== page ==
Abigail Brauteseth was born with spina bifida and hydrocephaly. This is part two of her inspiring story. You can read part one here.
What progress has Abby made over the last few years?
Abby has progressed in many areas and through the grace of God, has pushed through many limitations. She has developed from dragging herself to crawling properly at just over a year of age. At two years she started to pull herself up, later using a granny walker followed by crutches.
Emotionally she has developed into a courageous little girl. My husband often tells her that she is the bravest girl. She has had seven operations, and many days of illness, mostly from urinary infections prior to a bladder operation when she was two years old.
What challenges – physical and medical does she face on a daily basis?
Nerve damage has caused Abby to be paralyzed in her feet and ankles, and certain muscles in the legs and buttock have less nerve supply. As a result her right hip is dislocated. She walks with a gait, relying on her crutches. She longs to be able to balance freely and run and dance like her friends. Despite this God has given her such tenacity that she never stops trying. The nerve damage has also affected her bladder which causes incomplete emptying and incontinence. Without intervention, this can lead to kidney damage. Abigail also has a challenge with her bowel, and needs help to prevent constipation and blockage. Abigail has a slight squint and is longsighted in both eyes, so she wears glasses.
Describe an average day in Abby's life
As soon as Abby wakes in the morning I need to be ready to get her toilet needs out the way. This involves catheterisation and a bowel washout. We always try to keep it fun. She has to sit on the toilet for about ten minutes, so she gets to read or hold her rabbit, or budgies. She helps dress herself and needs to put on her ankle foot orthotic (Afo's) splints, which give the support and protection to her feet for walking.
She is at a lovely school who have embraced her and her disabilities. They feel that it is good for the other girls to grow in their ability to care for others. She attends occupational therapy once a week at school. I fetch Abby at midday and again catheterise her. She gets catheterised 4/5 times a day and when older, will do it herself.
Abby goes to physiotherapy once a week as it is essential for her to learn to use each mu scle to the full, and compensate with other muscles. She is excited to be starting swimming lessons soon as she is passionate about the water.
She takes medicines daily to prevent constipation and urinary infections. Other than these extra bits and bobs, her days are filled with usual five-year old fun, loads of laughter, naughty moments and memories in the making.
Tell us about Abby's personality – what does she enjoy doing?
Abigail has a delightful personality and endears herself to all she meets. She is cheerful, determined and talkative. God added a huge dose of tenacity to her, which often comes across as stubbornness, but has been essential for her progress. Abby loves people, animals, music and swimming.
Have people ever said hurtful or insensitive things about Abby?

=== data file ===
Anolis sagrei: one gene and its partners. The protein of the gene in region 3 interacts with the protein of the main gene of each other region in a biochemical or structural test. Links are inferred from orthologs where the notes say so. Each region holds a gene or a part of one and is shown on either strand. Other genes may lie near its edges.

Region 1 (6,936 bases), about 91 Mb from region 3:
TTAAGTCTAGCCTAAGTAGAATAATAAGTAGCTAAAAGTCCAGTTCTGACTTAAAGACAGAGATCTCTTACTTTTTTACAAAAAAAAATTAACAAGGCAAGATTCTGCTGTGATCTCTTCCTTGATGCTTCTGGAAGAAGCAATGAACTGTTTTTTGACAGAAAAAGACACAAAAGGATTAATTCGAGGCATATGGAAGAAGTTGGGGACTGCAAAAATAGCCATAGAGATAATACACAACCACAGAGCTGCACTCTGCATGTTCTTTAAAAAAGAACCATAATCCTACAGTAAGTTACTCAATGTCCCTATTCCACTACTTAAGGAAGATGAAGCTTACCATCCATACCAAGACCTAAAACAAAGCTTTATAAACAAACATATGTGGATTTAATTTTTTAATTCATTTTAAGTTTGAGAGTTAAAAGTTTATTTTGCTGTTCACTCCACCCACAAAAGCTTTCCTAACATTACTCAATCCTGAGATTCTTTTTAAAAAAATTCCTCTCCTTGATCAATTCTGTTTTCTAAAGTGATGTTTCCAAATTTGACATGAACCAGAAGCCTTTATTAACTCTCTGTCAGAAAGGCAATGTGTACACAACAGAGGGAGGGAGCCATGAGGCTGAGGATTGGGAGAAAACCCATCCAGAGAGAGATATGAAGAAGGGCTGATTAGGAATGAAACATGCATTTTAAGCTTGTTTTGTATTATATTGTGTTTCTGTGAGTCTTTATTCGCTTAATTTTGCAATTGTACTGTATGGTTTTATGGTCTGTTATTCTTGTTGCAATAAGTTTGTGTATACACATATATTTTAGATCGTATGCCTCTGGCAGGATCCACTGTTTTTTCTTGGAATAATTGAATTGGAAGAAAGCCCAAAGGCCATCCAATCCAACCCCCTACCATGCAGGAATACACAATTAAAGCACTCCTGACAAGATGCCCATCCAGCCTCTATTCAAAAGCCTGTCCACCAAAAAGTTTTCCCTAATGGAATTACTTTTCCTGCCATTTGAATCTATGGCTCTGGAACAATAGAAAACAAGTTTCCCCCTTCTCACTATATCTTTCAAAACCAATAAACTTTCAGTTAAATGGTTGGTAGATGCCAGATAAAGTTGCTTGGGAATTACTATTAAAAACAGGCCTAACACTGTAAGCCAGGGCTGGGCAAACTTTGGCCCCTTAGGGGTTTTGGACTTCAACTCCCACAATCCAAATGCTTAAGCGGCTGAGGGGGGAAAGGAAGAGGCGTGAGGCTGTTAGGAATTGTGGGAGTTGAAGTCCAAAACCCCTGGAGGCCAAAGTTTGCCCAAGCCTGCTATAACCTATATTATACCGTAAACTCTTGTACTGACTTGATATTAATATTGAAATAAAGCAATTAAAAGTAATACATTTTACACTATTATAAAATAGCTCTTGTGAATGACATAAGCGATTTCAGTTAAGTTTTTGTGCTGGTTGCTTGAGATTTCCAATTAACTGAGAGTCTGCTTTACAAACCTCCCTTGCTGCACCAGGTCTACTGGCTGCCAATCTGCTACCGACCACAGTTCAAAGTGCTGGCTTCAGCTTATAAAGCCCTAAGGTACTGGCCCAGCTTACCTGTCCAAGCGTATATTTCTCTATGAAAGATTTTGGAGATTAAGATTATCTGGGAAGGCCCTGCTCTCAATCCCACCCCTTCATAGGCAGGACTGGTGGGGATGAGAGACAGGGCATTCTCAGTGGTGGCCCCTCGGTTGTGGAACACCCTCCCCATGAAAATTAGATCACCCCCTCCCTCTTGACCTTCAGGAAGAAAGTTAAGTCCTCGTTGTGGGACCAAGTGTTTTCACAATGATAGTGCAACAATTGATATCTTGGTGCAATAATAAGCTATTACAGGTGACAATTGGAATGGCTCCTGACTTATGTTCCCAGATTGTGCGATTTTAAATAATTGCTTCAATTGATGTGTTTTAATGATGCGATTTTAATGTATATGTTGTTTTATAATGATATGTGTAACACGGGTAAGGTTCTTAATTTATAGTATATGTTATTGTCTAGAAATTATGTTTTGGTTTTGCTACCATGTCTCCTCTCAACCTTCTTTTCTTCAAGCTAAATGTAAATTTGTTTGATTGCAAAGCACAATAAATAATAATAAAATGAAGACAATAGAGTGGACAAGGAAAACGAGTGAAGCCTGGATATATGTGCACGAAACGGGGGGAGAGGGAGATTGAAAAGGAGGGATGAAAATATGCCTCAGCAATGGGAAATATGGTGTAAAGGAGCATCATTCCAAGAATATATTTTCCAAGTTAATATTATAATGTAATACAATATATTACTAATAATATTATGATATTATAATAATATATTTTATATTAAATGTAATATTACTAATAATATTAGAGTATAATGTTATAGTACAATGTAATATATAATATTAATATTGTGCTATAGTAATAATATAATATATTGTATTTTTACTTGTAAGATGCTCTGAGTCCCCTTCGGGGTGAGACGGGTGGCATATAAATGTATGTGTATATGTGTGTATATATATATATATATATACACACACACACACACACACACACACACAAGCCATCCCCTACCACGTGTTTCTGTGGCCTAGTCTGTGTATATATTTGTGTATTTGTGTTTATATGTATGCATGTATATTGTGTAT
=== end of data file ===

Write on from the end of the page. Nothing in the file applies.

Nothing that stands out - I don't hold onto the negative. People having inquiring minds and I don't interpret that as intentional hurt. Children stare and ask questions, but it is an opportunity to help them to understand more and care for the disabled. There have been times when answering questions and repeating her struggles cause sadness as they highlight the realities she faces.
What advice would you give parents who have a baby with a disability?
Completely surrender to Jesus and Father God! Even trying to draw strength from a spouse or other family can not suffice. Don't try to walk the road alone, this is a time you need friends and need to be vulnerable. Being part of a close church family has been incredible. This is a journey that when your faith is low, you need others to hold up your arms with their faith.
Never forget that although your baby may be different to others, he or she is a gift from God. Keep encouraging yourself in God, focusing on the good and not being consumed with the difficulties. Take one day at a time. Always keep Christ in the picture, His presence, peace and sovereign power, while taking on each day's medical, physical and emotional reality. I have chosen to live my life for Jesus, not to live for the day I see Abby healed.
How has Abby's story touched lives?
Many people are drawn by her charisma and marvel at her courage and cheerful determination. Countless people have commented over the years at how Abigail has encouraged them to persevere. One Lady's comment when facing surgery was, "I just kept thinking of Abby and that if she could go through it then so could I." Others have seen her determination as she faces many challenges, and realize their own issues are not that bad.
She has helped soften many hearts towards those with disabilities. People look at Abby and see the outworking of a loving God in her life, in spite of her disabilities. This is a story where God must get all the glory. Only God's grace has been sufficient for us, and for Abigail. He has strengthened us, and enabled us when we have needed it most.